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How to round the answer?

  1. Jul 15, 2012 #1
    I have two weights. One is 50 grams and one is 100 grams. I don't know how exact the given weight is, i.e. I don't know if the 50 grams is 50.00 grams or 50.0 grams.

    I use these numbers (50 and 100) in a calculation involving several other numbers that are not weights but other things. I get an answer that looks something like 9,381562307564 and I have to round it. How do I round it?

    I normally take all the numbers that I used in the calculation and look at each number to see how many significant figures it has and then I round the answer to the smallest number of significant figures I found among all the numbers I used in the calculation.

    BUT

    what I'm thinking about is this: let's say we know the weights are exactly 50.00 grams and 100.00 grams. Wouldn't that mean that 50.00 has 4 significant figures and 100.00 has 5 significant figures? Should I do what I usually do and of these say that 4 is the lowest and use that if it is the lowest of all the numbers?

    OR is some other method better? Because isn't the whole point of using significant numbers that the answer reflects the accuracy (or precision, don't know which...) of the numbers I used when I did the calculation? And 50.00 grams and 100.00 grams are both accurate to within 0.01 grams, right? So the accuracy of these two weights should be/is the same even though they have a different amount of digits, right?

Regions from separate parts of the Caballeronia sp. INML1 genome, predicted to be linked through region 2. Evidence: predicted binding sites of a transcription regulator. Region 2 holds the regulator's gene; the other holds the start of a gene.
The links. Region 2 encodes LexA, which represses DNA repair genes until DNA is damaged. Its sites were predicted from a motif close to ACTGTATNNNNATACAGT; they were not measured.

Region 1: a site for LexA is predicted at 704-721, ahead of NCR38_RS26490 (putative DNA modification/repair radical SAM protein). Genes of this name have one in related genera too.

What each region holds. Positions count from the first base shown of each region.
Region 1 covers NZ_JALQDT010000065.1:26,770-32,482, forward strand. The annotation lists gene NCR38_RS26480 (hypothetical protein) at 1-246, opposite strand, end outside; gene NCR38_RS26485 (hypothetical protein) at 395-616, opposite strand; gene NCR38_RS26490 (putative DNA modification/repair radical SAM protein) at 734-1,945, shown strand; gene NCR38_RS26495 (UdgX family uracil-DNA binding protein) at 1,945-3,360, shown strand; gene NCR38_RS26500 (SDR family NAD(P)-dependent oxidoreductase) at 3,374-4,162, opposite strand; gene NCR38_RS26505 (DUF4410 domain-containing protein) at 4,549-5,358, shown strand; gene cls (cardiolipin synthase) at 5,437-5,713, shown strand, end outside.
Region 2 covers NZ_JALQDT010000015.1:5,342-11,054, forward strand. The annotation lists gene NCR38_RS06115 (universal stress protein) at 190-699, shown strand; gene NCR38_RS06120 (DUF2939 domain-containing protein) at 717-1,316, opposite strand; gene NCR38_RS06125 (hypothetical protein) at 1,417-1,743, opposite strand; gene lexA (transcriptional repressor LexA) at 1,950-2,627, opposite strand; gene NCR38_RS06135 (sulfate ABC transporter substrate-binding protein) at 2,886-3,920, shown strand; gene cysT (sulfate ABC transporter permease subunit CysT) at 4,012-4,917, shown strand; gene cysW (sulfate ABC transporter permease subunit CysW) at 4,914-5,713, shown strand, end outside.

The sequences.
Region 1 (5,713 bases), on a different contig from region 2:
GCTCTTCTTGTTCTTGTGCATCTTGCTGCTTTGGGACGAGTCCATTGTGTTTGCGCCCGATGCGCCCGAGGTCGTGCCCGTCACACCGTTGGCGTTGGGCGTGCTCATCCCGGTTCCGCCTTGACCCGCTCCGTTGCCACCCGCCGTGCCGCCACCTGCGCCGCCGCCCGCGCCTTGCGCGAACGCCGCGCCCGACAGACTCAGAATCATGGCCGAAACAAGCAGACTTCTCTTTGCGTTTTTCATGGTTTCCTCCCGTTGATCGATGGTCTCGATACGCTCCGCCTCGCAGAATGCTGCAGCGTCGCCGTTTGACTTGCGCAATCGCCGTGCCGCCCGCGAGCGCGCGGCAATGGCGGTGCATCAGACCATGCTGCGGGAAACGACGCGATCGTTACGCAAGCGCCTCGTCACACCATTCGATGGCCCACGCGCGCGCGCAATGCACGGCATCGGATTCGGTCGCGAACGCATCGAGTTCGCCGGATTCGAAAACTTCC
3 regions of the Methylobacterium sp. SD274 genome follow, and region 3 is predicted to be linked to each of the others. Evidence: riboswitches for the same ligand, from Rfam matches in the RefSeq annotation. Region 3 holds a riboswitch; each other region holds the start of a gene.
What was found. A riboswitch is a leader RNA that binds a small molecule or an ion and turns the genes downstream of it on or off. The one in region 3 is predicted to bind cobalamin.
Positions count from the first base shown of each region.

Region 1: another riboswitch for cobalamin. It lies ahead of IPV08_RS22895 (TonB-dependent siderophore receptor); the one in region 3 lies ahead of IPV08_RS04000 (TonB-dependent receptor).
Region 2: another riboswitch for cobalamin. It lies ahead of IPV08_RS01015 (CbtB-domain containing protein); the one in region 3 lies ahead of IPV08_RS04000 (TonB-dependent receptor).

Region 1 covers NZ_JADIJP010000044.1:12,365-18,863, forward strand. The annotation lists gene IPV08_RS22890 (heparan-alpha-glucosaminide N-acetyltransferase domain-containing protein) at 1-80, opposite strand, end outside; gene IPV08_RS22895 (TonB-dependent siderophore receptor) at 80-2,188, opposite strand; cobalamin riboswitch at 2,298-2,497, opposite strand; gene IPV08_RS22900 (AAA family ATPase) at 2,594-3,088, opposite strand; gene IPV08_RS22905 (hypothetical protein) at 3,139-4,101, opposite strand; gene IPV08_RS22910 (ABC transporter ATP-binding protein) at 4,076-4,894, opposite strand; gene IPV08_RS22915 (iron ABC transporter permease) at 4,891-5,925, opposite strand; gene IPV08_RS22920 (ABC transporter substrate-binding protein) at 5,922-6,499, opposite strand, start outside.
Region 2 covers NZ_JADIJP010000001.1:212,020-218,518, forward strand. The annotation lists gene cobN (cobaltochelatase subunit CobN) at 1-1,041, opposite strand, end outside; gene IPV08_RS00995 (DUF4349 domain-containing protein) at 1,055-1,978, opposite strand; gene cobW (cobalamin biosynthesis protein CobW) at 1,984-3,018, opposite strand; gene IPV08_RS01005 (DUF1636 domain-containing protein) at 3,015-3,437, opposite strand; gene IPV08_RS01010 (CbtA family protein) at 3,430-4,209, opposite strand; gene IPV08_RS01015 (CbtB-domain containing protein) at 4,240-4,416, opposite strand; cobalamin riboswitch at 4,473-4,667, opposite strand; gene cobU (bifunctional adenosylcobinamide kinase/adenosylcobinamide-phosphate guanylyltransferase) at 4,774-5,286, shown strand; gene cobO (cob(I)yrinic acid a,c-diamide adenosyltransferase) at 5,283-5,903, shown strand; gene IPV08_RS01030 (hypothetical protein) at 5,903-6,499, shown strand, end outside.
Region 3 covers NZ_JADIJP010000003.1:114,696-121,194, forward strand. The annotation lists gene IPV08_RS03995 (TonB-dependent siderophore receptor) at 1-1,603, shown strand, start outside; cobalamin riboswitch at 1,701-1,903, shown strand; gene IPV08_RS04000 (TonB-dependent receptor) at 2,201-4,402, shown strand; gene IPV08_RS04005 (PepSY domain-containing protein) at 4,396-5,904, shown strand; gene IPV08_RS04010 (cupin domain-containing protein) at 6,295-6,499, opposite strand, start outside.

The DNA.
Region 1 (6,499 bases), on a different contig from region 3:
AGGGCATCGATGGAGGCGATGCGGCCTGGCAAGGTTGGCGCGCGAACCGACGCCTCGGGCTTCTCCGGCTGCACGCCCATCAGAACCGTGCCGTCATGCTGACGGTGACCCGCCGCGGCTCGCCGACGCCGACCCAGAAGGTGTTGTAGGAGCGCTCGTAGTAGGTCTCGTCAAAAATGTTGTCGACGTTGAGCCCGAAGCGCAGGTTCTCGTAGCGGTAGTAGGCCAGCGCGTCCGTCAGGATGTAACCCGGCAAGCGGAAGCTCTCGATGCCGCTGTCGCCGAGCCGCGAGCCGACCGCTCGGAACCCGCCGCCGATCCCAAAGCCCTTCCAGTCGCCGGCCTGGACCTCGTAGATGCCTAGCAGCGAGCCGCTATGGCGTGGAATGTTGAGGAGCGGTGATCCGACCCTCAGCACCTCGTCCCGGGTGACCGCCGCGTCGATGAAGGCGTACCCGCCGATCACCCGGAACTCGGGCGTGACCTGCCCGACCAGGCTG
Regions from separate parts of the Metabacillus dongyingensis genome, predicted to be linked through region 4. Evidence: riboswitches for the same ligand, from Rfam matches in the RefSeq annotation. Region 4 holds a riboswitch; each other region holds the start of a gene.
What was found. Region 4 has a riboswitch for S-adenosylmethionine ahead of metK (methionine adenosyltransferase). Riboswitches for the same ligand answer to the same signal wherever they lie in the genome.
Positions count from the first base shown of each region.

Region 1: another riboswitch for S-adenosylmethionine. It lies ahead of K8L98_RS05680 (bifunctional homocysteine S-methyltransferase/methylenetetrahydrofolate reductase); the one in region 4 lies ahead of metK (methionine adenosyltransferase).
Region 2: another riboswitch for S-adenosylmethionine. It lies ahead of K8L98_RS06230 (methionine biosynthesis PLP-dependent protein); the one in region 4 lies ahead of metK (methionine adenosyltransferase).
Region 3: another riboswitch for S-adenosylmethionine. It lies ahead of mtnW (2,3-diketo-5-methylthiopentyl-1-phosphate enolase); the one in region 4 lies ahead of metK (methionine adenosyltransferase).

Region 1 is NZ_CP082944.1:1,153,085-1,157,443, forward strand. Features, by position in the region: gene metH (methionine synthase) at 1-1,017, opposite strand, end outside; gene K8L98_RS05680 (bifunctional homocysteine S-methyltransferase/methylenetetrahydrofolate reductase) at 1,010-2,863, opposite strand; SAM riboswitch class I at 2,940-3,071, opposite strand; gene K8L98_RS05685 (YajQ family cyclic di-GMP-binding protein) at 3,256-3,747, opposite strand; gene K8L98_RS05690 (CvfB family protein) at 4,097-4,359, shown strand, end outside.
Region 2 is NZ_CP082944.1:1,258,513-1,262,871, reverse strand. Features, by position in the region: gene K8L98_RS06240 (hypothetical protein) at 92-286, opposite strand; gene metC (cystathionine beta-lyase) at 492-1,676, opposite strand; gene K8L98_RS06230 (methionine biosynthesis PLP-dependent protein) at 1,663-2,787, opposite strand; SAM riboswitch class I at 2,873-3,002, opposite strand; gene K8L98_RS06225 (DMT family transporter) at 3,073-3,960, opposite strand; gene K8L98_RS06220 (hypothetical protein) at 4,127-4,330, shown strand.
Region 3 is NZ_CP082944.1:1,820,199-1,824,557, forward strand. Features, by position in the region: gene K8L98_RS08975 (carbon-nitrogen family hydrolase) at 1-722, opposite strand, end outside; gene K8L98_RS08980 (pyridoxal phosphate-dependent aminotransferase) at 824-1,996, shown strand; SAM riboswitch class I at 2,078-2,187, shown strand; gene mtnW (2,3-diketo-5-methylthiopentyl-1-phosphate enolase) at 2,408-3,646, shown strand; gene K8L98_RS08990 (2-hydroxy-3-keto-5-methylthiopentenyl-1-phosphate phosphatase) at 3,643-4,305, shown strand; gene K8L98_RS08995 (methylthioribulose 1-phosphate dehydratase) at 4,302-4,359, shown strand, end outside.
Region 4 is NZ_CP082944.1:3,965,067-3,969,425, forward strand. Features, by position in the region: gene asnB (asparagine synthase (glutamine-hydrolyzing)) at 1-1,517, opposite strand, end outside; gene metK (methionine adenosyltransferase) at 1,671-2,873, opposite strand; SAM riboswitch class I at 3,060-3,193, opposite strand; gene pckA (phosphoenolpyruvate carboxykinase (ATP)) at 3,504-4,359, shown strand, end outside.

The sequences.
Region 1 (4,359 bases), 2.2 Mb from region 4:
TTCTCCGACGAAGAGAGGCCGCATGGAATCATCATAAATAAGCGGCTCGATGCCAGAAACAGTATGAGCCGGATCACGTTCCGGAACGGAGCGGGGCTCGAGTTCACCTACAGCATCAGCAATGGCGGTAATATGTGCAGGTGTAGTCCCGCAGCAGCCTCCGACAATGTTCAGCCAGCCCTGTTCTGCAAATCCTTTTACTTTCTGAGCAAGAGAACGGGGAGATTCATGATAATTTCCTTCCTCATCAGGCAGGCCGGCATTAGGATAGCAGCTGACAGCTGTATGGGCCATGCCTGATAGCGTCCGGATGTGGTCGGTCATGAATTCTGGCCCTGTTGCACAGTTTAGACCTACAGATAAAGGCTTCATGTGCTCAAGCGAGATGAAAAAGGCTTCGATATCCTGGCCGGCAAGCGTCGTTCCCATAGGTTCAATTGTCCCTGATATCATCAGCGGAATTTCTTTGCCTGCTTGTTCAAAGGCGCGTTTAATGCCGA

I'm confused...

    Another thing: when you have the measurement/number (whatever you call it, English is my second language) 100 grams, all you know for certain is that it has at least 1 significant figure, right? But in this case it probably has more than 1 significant figure, right? So I should not use 1 because it's probably accurate to within at least 1 gram and not only to within 100 grams. Is the significant number method not always the best method? Is there a decimal places method or something?

    I only learned about this briefly in school and now I have to use it in physics.
     
    Last edited: Jul 15, 2012
  2. jcsd
  3. Jul 15, 2012 #2

    Borek